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CATL negotiating licensing LFP battery tech to GM and to build joint factory

CATL negotiating licensing LFP battery tech to GM and to build joint factory

Reports indicate that Chinese battery giant CATL is currently negotiating with General Motors to license battery technology using an LRS (license royalty service) agreement covering lithium iron phosphate batteries and will build a joint factory in North America.

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Details are still thin on the ground but the battery plant would have an annual capacity no less than the plant currently being built by Ford in collaboration with CATL. The plant will most likely be in either the US or Mexico.

The agreement would likely be similar to the one between Ford and CATL. Under it CATL would be responsible for building battery production lines, building supply chains, commissioning production line equipment and managing manufacturing processes, while the capital expenditure of the factory is fully borne by the car company. CATL would not actually own a share of the plant but instead collect patent licensing fees and service fees. The technology licensing model means that CATL’s capital outlay will be less but the profit margins will be higher.

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Ford’s battery plant is currently scheduled to open in 2026 and so if the GM deal does happen the resultant factory will likely open around 2027.

EV uptake has been relatively slow in the US compared to Europe and China with Tesla being the one real stand out. EV penetration rate in 2023 was 7.6% up from 5.9% in 2022 and is forecast to surpass 10% this year. With high projected growth rate the US market has a lot of potential. So far Japanese and Korean battery producers control 80% of the North American EV battery market with the market dominated by LG, Samsung SDI, SK and Panasonic.

The licensing agreement is largely a result of recent US regulations. Under the 2022 Inflation Reduction Act the US government will give a 7,500 USD subsidy to any EV produced in North America with 3,750 USD going to the battery producer so long as components that make up more than half the cost of the battery are produced or assembled in North America.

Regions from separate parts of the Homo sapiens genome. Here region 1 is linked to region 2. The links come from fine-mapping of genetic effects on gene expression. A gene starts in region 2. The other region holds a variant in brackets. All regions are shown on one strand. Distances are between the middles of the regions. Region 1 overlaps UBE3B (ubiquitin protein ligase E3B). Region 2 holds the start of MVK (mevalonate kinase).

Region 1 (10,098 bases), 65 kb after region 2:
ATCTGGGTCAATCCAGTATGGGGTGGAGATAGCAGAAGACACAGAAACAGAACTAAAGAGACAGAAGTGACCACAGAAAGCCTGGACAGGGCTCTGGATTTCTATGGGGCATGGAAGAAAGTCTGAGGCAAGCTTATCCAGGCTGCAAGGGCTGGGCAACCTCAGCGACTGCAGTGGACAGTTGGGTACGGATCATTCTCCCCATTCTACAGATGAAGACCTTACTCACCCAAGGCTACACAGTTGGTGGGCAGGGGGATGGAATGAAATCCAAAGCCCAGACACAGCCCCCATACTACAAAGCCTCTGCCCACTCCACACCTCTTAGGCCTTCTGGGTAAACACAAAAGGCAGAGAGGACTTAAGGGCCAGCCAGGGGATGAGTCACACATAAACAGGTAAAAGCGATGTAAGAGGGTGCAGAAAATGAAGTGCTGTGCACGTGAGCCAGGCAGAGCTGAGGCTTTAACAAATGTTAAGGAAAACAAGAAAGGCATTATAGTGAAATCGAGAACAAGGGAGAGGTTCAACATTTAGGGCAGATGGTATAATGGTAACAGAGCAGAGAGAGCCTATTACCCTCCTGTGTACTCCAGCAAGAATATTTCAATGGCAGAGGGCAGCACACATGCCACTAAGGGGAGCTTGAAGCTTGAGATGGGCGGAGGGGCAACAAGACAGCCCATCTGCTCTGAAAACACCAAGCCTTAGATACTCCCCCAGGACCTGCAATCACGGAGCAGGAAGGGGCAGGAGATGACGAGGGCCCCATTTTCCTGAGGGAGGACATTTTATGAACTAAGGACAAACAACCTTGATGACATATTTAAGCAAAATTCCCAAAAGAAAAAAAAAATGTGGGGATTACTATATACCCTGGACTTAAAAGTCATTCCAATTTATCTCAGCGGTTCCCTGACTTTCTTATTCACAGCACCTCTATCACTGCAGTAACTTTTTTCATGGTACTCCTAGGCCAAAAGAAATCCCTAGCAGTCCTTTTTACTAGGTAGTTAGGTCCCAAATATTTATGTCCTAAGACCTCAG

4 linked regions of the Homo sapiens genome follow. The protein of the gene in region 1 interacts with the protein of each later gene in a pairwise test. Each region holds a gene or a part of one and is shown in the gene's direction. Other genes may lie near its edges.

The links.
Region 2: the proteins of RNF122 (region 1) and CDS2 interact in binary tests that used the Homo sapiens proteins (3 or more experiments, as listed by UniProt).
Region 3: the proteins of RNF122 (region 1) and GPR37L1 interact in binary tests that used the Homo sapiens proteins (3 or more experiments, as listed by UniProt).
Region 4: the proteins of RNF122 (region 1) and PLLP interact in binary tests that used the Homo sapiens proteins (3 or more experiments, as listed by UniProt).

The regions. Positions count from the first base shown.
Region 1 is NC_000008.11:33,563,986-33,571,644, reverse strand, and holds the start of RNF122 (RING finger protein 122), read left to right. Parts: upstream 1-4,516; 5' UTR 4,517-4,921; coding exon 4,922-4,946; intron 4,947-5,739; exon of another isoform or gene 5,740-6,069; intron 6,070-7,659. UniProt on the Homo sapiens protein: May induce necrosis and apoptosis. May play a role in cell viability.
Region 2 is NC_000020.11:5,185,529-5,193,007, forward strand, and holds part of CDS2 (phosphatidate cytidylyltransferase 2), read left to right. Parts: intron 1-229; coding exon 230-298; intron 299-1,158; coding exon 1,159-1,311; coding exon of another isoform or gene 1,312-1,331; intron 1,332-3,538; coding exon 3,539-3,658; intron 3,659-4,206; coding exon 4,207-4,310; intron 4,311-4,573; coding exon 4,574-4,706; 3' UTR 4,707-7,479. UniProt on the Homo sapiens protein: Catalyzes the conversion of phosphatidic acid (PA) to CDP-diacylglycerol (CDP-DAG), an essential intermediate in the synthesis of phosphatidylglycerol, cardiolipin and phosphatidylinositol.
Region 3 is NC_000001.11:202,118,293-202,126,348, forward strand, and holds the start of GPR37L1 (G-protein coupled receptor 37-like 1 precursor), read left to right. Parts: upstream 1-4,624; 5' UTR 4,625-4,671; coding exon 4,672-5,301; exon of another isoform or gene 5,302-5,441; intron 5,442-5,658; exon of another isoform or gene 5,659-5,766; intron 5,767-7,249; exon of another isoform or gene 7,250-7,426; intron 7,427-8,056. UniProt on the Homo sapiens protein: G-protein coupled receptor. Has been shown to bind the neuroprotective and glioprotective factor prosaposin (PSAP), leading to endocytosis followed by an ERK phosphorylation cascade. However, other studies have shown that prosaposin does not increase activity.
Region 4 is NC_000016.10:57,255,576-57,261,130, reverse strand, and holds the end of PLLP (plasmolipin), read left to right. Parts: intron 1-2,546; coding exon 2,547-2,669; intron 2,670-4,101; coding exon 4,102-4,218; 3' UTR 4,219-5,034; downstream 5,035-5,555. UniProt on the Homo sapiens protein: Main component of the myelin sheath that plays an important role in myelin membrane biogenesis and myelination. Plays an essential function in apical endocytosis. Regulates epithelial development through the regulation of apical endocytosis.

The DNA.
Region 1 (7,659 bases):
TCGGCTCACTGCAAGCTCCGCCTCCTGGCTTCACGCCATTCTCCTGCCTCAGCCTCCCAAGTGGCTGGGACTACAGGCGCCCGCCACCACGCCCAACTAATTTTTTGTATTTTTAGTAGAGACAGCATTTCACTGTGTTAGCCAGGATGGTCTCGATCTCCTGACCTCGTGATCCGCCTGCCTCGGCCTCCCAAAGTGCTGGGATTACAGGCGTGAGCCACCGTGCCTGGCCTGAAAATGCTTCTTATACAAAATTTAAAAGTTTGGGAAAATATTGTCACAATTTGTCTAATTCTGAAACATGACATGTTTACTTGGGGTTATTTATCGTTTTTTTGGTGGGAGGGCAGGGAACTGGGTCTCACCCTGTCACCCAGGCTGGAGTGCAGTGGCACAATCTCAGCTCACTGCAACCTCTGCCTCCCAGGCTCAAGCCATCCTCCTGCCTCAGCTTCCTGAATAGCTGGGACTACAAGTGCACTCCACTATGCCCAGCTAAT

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Recent US regulations relating to ‘foreign entity of concern’ (FEOC)  mean that CATL needs to be cautious regarding US investment. FEOC mean that tax credits for EVs can be withheld if battery components or minerals come from a list of countries including China. All companies incorporated in China or in which the Chinese government holds 25% or more of shares are likely to be considered an FEOC.

The licensing agreement avoids the problems that a wholly owned or joint owned factory would entail. In the case of the Ford deal it’s believed that CATL benefits from a one-time fee for selling the battery production equipment and building the supply chain, along with ongoing royalties based on the number of batteries produced.

Editor’s note:

It is noteworthy that both the Ford and the reported GM deals involve lithium iron phosphate batteries. These are cheaper to produce than NCM batteries and are therefore very suitable for producing cheaper EVs. South Korean and Japanese battery producers have largely ignored the LFP area leaving this to be dominated by Chinese producers, most notably CATL and BYD.  Late Post states that CATL has reduced the cost of such batteries to 400 yuan (55 USD) per kWh versus 600 yuan (83 USD) for NCM batteries.

Sources: Late Post, IT Home,